For those with detailed questions, I will provide much more information on this whole program in my subscription book, including the background on why we did exactly what we did. There is simply not enough space or time in this posting media to do so! There’s a LOT of additional information that I have recorded for use in the book.

For those of you considering mods, the above gives you some hard data on what is achievable. Those of you with 03 and 04s will also hopefully believe me now when I tell you that the engine you have is in no way inferior to that in the 05 model, as a starting point for your very own All American street rod.

Jim G


127 Posts
Jim G. -- Who's damper did you use? Would you say the cost, material and labor, was about 80% of a S/C?? I am looking at a Competition Cams set-up, but I will go with a new tranny first, drive it for awhile to get all those "bugs" worked out , then go for the cam and heads. You wrote a good thread , but I like to know pricing for comparison purposes. How's your tranny holding up?


Senior Privileged Member
4,101 Posts
Discussion Starter · #7 ·
Gary's 04 said:
Jim G. -- Who's damper did you use? Would you say the cost, material and labor, was about 80% of a S/C?? I am looking at a Competition Cams set-up, but I will go with a new tranny first, drive it for awhile to get all those "bugs" worked out , then go for the cam and heads. You wrote a good thread , but I like to know pricing for comparison purposes. How's your tranny holding up?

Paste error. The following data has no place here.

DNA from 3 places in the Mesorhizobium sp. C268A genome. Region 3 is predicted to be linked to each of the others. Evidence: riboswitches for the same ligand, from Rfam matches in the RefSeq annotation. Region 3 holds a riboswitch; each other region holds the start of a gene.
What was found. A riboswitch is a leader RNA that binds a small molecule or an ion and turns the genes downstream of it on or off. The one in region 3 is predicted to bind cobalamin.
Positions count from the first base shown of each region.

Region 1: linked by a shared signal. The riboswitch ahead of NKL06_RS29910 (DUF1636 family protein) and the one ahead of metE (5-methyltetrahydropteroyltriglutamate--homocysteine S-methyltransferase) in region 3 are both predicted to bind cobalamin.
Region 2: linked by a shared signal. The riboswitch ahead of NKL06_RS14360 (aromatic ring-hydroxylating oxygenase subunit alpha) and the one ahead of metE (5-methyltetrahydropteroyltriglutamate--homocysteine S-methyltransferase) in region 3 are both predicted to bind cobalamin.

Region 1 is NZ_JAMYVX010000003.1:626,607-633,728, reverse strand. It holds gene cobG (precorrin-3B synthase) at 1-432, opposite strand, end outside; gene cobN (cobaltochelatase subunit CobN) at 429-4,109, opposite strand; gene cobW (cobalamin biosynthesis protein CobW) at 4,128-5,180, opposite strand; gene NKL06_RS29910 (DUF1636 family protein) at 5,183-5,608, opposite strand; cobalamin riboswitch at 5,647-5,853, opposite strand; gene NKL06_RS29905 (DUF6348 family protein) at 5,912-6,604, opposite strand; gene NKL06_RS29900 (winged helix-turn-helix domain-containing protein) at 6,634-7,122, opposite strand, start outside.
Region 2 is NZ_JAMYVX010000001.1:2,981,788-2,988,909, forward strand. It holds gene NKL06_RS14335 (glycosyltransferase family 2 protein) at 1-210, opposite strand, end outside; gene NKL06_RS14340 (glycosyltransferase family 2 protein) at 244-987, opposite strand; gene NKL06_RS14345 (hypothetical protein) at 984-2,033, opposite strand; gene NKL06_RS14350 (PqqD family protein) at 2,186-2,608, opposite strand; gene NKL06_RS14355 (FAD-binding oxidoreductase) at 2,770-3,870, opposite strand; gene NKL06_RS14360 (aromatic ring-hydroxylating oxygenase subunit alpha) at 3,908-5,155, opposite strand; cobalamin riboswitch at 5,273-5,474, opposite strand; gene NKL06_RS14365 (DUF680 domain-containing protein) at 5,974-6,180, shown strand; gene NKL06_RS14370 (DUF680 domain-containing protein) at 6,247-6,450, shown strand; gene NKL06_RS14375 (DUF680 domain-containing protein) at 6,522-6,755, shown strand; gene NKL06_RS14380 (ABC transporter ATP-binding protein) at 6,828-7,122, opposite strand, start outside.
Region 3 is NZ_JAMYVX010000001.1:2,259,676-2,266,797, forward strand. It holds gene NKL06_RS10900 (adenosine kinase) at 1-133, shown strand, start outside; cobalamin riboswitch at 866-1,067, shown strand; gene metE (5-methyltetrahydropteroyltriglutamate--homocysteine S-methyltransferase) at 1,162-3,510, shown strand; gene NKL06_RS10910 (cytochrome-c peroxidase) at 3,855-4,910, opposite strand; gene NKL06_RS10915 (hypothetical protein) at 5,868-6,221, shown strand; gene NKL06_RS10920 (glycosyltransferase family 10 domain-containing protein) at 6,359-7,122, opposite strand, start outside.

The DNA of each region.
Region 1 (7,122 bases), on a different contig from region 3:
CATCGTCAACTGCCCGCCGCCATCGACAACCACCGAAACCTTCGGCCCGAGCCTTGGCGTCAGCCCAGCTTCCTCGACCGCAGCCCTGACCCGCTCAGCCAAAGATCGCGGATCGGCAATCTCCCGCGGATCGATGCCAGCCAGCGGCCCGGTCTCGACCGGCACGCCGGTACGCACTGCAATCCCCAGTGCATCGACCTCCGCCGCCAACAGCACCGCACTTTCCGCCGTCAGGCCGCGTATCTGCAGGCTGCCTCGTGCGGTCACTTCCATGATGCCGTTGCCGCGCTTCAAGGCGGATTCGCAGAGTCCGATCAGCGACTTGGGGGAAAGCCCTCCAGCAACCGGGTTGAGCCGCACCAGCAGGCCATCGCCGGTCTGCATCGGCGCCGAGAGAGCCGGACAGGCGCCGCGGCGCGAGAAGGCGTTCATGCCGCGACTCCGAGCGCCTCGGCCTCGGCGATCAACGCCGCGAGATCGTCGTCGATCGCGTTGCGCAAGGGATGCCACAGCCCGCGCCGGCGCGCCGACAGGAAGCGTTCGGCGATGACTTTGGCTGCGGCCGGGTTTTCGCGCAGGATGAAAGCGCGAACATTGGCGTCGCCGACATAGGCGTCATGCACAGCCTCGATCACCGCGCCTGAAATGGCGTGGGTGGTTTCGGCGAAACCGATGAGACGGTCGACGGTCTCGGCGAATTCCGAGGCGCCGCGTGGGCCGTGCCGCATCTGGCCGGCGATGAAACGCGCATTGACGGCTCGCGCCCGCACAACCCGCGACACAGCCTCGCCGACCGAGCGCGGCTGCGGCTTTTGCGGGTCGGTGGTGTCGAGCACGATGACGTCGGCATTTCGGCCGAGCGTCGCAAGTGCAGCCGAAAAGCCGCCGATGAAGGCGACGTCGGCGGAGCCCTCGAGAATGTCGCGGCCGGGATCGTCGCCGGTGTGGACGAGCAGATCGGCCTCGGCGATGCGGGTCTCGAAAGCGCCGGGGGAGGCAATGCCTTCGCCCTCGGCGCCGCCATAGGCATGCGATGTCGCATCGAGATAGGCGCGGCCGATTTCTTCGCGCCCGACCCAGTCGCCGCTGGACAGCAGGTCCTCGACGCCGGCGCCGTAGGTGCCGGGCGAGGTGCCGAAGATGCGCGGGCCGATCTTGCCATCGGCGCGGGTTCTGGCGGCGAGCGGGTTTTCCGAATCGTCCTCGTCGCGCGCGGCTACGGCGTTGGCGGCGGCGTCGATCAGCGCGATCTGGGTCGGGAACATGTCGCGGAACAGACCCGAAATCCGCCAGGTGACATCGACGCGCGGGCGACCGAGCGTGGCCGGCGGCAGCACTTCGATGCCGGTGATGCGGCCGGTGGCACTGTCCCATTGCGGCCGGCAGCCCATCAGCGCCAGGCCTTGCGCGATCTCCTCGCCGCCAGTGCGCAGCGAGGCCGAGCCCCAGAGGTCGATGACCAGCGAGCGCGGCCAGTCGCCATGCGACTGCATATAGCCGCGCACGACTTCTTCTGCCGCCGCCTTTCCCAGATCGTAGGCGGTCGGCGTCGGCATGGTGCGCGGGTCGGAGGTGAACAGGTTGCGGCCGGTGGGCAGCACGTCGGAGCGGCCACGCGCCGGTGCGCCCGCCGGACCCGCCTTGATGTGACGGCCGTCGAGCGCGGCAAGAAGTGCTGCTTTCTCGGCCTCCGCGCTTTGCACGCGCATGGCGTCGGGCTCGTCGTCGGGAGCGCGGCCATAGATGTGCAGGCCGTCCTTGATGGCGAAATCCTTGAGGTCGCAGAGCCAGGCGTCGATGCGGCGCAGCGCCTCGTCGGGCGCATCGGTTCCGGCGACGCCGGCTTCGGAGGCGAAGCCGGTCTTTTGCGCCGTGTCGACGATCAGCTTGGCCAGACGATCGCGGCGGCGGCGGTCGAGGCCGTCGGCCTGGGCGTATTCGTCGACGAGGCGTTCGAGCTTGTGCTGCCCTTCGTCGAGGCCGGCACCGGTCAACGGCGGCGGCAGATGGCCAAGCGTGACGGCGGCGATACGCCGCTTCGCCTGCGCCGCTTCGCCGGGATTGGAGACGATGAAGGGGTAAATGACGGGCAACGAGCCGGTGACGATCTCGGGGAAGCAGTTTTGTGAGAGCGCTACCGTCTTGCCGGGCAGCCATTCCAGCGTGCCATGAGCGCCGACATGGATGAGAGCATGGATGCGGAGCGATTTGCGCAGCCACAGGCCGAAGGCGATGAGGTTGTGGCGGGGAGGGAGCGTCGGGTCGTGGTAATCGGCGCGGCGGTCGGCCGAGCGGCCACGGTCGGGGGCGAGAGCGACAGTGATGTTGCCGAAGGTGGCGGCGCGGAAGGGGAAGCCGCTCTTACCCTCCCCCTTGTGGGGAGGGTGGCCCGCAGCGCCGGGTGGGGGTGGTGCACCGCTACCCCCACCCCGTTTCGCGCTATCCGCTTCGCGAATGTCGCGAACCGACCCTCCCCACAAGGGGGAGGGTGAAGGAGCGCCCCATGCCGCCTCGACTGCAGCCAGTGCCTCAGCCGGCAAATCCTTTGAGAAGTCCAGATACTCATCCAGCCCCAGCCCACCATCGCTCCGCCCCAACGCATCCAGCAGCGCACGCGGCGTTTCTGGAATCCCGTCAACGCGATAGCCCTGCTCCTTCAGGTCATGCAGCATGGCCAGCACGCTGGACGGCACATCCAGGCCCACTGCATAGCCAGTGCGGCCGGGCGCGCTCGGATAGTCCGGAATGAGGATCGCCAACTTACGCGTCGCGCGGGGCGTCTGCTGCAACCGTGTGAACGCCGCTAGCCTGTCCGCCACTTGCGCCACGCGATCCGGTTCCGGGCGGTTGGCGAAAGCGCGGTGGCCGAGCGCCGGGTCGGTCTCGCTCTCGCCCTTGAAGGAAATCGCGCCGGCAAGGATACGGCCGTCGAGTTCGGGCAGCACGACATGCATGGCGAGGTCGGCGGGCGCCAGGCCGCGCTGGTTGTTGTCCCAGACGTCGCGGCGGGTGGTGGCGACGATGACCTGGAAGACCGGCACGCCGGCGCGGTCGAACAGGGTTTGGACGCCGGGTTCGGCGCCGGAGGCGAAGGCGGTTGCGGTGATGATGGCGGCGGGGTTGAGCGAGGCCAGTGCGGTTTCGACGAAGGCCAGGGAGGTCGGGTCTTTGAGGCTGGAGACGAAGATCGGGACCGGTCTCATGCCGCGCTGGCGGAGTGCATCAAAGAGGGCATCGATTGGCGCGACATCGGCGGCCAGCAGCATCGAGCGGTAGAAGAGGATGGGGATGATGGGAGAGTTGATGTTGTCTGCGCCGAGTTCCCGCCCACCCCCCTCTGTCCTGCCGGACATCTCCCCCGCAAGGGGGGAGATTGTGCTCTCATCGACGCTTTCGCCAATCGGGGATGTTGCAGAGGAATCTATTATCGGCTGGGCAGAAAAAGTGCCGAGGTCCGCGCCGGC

I don't know the brand of dampener that Reese used. You could call MTI at 770-919-7774 and ask Mason.

I don't yet have a good feel for the cost, as much of what I did was prototpyical development for MTI on the SSR, and I don't know what Reese will charge clients now that he has the prototpying done. He cut me a lot of breaks because of the time and trouble I had to go through to make this all come together, but he also usd way more time than he planned on the first effort (there were "discoveries" that are different than on C5s and C6s!).

The transmission has held up fine so far, but then I have only 1500 miles or so on it so far, and most of it pretty easy highway cruising. Remember that this is actually LESS of a load on the tranny than an 05 SSR engine puts on it, as I am developing my peak torque and peak power at higher rpm than the 05, so lower loads.

The way to view this whole program is that it is just one example of the many directions that you can take YOUR SSR in! Rick, Ross, and Morris all went for aesthetic customization in a big way. MIke Nevins went with an STS turbo. Many others have lowered their SSRs as a first step. I am going down the same natural path as a street rodder interested in performance would go, making mods as the budget allows.

The SSR is the ultimate bargain-with-warranty base vehicle "canvas" for your OWN individualized version of the All American Street Rod. GM's marketing should be selling this concept.

Jim G